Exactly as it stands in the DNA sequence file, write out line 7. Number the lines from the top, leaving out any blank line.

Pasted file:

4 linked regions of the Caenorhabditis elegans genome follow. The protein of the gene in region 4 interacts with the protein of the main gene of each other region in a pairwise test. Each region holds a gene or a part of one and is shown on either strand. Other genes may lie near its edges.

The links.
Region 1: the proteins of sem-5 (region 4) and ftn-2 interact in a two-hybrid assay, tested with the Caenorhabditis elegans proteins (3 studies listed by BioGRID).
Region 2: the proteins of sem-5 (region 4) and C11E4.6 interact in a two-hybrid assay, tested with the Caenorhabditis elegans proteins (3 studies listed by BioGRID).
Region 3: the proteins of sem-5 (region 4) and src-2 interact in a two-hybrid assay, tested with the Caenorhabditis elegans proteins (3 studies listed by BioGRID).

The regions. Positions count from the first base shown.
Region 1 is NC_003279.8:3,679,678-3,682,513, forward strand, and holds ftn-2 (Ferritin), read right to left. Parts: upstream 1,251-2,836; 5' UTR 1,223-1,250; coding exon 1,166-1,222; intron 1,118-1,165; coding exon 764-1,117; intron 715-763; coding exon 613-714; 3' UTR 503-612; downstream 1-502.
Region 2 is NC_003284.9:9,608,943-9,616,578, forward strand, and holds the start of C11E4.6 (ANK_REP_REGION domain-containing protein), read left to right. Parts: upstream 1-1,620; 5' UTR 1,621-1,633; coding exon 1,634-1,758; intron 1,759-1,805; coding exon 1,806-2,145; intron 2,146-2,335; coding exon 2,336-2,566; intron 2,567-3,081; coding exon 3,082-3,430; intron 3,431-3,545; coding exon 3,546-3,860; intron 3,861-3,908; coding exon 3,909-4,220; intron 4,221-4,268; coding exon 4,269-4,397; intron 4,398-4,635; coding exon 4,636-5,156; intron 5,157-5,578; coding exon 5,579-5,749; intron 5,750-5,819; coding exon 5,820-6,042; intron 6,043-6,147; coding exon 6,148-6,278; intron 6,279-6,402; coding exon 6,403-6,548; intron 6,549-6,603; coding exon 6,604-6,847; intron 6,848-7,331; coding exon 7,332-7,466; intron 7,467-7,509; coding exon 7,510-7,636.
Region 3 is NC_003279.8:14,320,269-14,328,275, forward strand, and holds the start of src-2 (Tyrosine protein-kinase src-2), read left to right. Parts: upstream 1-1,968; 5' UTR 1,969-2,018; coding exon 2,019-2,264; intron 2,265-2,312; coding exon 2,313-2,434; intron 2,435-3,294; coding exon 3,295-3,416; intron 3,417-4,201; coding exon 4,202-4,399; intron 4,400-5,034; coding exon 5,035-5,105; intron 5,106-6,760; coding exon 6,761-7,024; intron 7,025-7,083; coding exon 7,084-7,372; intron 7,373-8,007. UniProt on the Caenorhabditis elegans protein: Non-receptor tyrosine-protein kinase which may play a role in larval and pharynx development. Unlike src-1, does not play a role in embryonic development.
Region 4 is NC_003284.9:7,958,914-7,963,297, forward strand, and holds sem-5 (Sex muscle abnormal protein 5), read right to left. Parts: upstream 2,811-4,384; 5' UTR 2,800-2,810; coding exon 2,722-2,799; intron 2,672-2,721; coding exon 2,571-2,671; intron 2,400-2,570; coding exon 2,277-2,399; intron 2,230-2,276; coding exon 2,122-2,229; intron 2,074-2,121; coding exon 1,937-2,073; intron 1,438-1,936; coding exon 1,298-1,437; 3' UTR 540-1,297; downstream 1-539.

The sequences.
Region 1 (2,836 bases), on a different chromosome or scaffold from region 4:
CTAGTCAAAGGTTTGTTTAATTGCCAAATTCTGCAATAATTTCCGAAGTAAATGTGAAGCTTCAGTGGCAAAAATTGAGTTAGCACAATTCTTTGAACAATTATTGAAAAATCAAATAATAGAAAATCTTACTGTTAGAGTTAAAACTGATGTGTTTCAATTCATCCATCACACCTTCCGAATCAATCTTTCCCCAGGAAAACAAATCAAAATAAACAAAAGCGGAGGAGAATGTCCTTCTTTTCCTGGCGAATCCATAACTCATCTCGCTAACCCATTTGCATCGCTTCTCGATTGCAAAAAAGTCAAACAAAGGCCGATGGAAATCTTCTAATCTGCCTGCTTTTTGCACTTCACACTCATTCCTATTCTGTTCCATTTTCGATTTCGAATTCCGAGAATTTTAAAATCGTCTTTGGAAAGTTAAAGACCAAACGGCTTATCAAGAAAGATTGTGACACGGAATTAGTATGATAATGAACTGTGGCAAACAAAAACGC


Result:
Region 1 is NC_003279.8:3,679,678-3,682,513, forward strand, and holds ftn-2 (Ferritin), read right to left. Parts: upstream 1,251-2,836; 5' UTR 1,223-1,250; coding exon 1,166-1,222; intron 1,118-1,165; coding exon 764-1,117; intron 715-763; coding exon 613-714; 3' UTR 503-612; downstream 1-502.